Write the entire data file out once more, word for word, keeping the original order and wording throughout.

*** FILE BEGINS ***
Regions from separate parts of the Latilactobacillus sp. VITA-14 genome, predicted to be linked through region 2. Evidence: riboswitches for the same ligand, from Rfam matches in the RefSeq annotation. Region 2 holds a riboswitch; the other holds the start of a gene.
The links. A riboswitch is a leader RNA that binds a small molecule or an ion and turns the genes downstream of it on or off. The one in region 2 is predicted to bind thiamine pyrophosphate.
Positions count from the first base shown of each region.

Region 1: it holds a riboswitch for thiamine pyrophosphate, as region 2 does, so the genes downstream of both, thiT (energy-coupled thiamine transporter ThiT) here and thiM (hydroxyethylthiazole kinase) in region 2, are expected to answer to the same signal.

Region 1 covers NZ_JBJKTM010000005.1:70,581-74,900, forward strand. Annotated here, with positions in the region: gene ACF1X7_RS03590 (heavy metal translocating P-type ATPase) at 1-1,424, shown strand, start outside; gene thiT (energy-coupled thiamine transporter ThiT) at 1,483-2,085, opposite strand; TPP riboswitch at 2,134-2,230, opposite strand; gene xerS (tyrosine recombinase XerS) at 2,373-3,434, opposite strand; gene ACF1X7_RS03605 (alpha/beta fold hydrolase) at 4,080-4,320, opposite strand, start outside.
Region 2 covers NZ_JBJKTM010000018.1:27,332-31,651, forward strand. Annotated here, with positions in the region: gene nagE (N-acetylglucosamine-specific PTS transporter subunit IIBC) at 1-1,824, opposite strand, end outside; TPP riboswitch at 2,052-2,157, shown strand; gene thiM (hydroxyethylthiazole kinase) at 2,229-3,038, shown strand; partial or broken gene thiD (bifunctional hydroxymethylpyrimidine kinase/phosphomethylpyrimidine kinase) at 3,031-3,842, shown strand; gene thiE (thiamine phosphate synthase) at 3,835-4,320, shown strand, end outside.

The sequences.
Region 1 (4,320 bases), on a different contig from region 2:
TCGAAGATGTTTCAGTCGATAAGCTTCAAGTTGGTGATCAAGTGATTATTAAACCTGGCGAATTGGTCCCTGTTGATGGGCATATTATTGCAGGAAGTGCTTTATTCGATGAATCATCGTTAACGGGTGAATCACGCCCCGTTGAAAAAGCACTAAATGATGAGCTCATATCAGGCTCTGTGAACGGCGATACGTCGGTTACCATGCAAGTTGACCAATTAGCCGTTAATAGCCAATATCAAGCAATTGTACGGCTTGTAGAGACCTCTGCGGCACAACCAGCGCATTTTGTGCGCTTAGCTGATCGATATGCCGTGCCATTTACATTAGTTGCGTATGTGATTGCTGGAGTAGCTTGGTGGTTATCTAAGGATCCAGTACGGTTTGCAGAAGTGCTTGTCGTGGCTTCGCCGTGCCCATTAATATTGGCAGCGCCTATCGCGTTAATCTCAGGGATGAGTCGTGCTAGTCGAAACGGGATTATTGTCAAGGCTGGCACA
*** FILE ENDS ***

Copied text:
Regions from separate parts of the Latilactobacillus sp. VITA-14 genome, predicted to be linked through region 2. Evidence: riboswitches for the same ligand, from Rfam matches in the RefSeq annotation. Region 2 holds a riboswitch; the other holds the start of a gene.
The links. A riboswitch is a leader RNA that binds a small molecule or an ion and turns the genes downstream of it on or off. The one in region 2 is predicted to bind thiamine pyrophosphate.
Positions count from the first base shown of each region.

Region 1: it holds a riboswitch for thiamine pyrophosphate, as region 2 does, so the genes downstream of both, thiT (energy-coupled thiamine transporter ThiT) here and thiM (hydroxyethylthiazole kinase) in region 2, are expected to answer to the same signal.

Region 1 covers NZ_JBJKTM010000005.1:70,581-74,900, forward strand. Annotated here, with positions in the region: gene ACF1X7_RS03590 (heavy metal translocating P-type ATPase) at 1-1,424, shown strand, start outside; gene thiT (energy-coupled thiamine transporter ThiT) at 1,483-2,085, opposite strand; TPP riboswitch at 2,134-2,230, opposite strand; gene xerS (tyrosine recombinase XerS) at 2,373-3,434, opposite strand; gene ACF1X7_RS03605 (alpha/beta fold hydrolase) at 4,080-4,320, opposite strand, start outside.
Region 2 covers NZ_JBJKTM010000018.1:27,332-31,651, forward strand. Annotated here, with positions in the region: gene nagE (N-acetylglucosamine-specific PTS transporter subunit IIBC) at 1-1,824, opposite strand, end outside; TPP riboswitch at 2,052-2,157, shown strand; gene thiM (hydroxyethylthiazole kinase) at 2,229-3,038, shown strand; partial or broken gene thiD (bifunctional hydroxymethylpyrimidine kinase/phosphomethylpyrimidine kinase) at 3,031-3,842, shown strand; gene thiE (thiamine phosphate synthase) at 3,835-4,320, shown strand, end outside.

The sequences.
Region 1 (4,320 bases), on a different contig from region 2:
TCGAAGATGTTTCAGTCGATAAGCTTCAAGTTGGTGATCAAGTGATTATTAAACCTGGCGAATTGGTCCCTGTTGATGGGCATATTATTGCAGGAAGTGCTTTATTCGATGAATCATCGTTAACGGGTGAATCACGCCCCGTTGAAAAAGCACTAAATGATGAGCTCATATCAGGCTCTGTGAACGGCGATACGTCGGTTACCATGCAAGTTGACCAATTAGCCGTTAATAGCCAATATCAAGCAATTGTACGGCTTGTAGAGACCTCTGCGGCACAACCAGCGCATTTTGTGCGCTTAGCTGATCGATATGCCGTGCCATTTACATTAGTTGCGTATGTGATTGCTGGAGTAGCTTGGTGGTTATCTAAGGATCCAGTACGGTTTGCAGAAGTGCTTGTCGTGGCTTCGCCGTGCCCATTAATATTGGCAGCGCCTATCGCGTTAATCTCAGGGATGAGTCGTGCTAGTCGAAACGGGATTATTGTCAAGGCTGGCACA